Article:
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AIA Endorses Call for Building Owner Participation in Cap-andTrade Programs

Rule change would spur more energy conservation in buildings; cut carbon emissions.

SAN FRANCISCO (Sept. 10, 2018) – Ahead of attending the Global Climate Action Summit later this week, the American Institute of Architects (AIA) is joining the CO2toEE coalition today in its call to make businesses and building owners eligible for reductions in carbon emissions that result from their investments in energy efficiency.

“Allowing building owners to participate in cap-and-trade programs will drive much deeper reductions in carbon emissions from buildings, and in turn encourage architects and building owners to develop and adopt more energy efficient designs and practices,” said 2018 AIA President Carl Elefante, FAIA.

A cap-and-trade system puts a limit on the amount of pollution large corporations and utilities discharge. Under such a system, utilities and corporations are incentivized to buy and sell rights that allow the release of harmful gases into the air, meaning that a company or utility that reduces its pollution is financially rewarded.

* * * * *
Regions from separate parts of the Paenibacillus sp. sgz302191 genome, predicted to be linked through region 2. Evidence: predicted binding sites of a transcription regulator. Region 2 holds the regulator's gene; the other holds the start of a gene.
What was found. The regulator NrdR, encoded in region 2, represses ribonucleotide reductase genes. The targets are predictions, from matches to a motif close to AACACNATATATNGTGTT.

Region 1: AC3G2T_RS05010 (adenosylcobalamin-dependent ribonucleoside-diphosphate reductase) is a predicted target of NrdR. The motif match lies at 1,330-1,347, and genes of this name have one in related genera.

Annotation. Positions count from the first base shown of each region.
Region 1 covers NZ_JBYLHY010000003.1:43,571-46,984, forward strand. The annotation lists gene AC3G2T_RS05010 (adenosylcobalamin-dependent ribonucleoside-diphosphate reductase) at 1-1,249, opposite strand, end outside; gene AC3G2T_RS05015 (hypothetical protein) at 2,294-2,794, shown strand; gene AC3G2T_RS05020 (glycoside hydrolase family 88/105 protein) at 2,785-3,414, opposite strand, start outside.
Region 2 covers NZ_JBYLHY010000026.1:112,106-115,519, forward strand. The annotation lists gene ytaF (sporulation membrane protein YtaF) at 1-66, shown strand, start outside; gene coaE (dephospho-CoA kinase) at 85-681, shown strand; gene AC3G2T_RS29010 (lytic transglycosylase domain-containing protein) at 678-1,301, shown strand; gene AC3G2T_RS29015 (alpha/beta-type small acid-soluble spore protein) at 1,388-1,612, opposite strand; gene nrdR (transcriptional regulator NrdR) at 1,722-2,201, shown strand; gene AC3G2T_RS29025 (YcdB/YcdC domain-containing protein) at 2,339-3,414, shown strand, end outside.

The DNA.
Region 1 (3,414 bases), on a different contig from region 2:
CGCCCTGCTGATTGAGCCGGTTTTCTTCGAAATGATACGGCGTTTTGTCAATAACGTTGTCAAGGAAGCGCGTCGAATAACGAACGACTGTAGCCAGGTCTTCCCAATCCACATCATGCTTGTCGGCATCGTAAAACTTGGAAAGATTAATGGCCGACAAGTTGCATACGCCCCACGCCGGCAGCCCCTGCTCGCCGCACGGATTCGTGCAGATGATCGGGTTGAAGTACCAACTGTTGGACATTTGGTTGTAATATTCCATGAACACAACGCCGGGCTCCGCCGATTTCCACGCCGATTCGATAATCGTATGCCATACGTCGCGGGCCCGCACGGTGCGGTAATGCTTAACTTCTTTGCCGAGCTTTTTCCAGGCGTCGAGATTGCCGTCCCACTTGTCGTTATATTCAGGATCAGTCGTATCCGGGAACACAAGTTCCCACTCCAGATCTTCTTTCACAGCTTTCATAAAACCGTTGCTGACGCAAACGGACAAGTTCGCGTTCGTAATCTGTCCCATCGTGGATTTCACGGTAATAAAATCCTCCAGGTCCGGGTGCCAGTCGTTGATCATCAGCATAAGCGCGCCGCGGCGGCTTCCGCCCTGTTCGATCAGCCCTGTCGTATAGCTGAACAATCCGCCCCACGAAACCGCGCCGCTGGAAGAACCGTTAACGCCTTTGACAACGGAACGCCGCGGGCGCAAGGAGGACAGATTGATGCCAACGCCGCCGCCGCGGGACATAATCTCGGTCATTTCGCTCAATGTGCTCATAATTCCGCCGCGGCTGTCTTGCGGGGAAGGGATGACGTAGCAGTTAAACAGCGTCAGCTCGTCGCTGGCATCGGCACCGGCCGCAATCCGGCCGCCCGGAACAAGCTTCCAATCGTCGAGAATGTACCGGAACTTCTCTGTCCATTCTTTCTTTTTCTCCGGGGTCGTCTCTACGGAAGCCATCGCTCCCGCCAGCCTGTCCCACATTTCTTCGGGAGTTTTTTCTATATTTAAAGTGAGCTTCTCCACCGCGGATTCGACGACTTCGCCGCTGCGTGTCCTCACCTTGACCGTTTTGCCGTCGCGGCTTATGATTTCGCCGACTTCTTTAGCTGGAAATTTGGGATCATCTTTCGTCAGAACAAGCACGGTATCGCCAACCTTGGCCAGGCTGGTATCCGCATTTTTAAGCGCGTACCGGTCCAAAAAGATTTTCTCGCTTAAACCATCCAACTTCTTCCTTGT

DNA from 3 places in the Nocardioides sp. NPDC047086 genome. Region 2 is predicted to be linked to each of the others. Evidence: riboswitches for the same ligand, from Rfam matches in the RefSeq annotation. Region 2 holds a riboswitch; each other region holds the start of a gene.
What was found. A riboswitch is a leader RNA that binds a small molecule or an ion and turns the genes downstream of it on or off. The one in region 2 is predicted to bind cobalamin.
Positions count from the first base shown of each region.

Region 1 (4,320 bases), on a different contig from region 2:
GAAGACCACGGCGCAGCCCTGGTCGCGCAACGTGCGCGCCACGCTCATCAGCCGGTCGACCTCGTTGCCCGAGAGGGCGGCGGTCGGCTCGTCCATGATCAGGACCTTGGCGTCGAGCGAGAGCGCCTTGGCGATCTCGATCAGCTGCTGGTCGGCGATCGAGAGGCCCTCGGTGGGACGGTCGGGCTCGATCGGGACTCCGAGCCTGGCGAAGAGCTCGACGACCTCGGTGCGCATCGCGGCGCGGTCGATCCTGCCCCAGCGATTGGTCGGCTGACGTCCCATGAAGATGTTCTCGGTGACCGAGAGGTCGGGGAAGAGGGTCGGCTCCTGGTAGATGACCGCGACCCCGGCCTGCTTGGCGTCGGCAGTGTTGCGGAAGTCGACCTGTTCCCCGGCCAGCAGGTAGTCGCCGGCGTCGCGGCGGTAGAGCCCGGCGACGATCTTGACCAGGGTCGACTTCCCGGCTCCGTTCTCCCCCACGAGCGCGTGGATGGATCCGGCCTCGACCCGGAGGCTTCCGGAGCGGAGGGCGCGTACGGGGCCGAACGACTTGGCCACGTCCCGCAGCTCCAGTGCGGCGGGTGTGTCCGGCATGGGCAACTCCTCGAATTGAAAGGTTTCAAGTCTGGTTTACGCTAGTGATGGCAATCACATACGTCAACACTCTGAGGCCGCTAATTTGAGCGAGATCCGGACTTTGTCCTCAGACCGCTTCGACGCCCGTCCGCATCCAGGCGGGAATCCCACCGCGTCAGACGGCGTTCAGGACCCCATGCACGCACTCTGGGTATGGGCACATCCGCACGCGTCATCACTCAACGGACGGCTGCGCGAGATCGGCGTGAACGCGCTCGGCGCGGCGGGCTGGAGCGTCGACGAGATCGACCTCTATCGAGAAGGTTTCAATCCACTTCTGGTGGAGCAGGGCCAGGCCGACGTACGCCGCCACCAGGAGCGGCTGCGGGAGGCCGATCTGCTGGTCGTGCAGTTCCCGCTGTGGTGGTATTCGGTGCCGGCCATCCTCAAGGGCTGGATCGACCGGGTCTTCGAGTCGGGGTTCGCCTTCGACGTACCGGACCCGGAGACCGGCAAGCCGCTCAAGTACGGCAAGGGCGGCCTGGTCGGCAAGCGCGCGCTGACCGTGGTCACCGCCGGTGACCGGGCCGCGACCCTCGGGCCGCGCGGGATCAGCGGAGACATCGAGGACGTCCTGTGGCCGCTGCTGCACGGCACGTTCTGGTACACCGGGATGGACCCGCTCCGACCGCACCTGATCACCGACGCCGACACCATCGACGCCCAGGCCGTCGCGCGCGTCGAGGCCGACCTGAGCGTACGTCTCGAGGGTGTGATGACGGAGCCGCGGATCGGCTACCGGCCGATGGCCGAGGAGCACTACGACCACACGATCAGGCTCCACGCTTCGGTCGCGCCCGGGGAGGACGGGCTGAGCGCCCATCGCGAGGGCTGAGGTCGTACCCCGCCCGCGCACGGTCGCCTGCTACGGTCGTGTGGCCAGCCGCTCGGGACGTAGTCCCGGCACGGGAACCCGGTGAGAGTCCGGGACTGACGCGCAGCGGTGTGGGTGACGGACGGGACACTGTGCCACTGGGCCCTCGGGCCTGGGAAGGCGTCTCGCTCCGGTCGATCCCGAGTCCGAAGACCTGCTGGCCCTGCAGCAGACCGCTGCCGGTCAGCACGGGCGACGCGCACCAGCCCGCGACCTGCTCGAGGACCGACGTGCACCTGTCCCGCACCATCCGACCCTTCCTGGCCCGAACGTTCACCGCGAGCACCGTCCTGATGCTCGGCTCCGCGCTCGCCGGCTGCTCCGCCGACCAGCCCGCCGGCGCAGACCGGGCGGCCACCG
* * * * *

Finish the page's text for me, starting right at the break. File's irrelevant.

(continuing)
Today, building owners who invest in energy efficiency achieve three valuable objectives: cutting energy consumption, reducing costs and reducing CO2 emissions. Under existing cap-and-trade rules, investors in energy efficient buildings receive the financial value of only one of these benefits—lowered energy costs. The CO2toEE initiative aims to ensure that building owners receive the benefits of achieving both goals.

“This change makes the carbon market more efficient by assigning the value of carbon reductions where it belongs — to the people who actually make them,” said Angela Brooks, FAIA, managing principal at Brooks + Scarpa and 2018 chair of the Institute’s Committee on the Environment (COTE). “With the adoption of CO2toEE, the cap-and-trade market can be harnessed to reward energy efficiency investors with the value of the CO2 reductions they create.”

More information on the AIA’s commitment to combating climate change and can be found online.

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Founded in 1857, AIA consistently works to create more valuable, healthy, secure, and sustainable buildings, neighborhoods, and communities. Through more than 200 international, state and local chapters, AIA advocates for public policies that promote economic vitality and public wellbeing.

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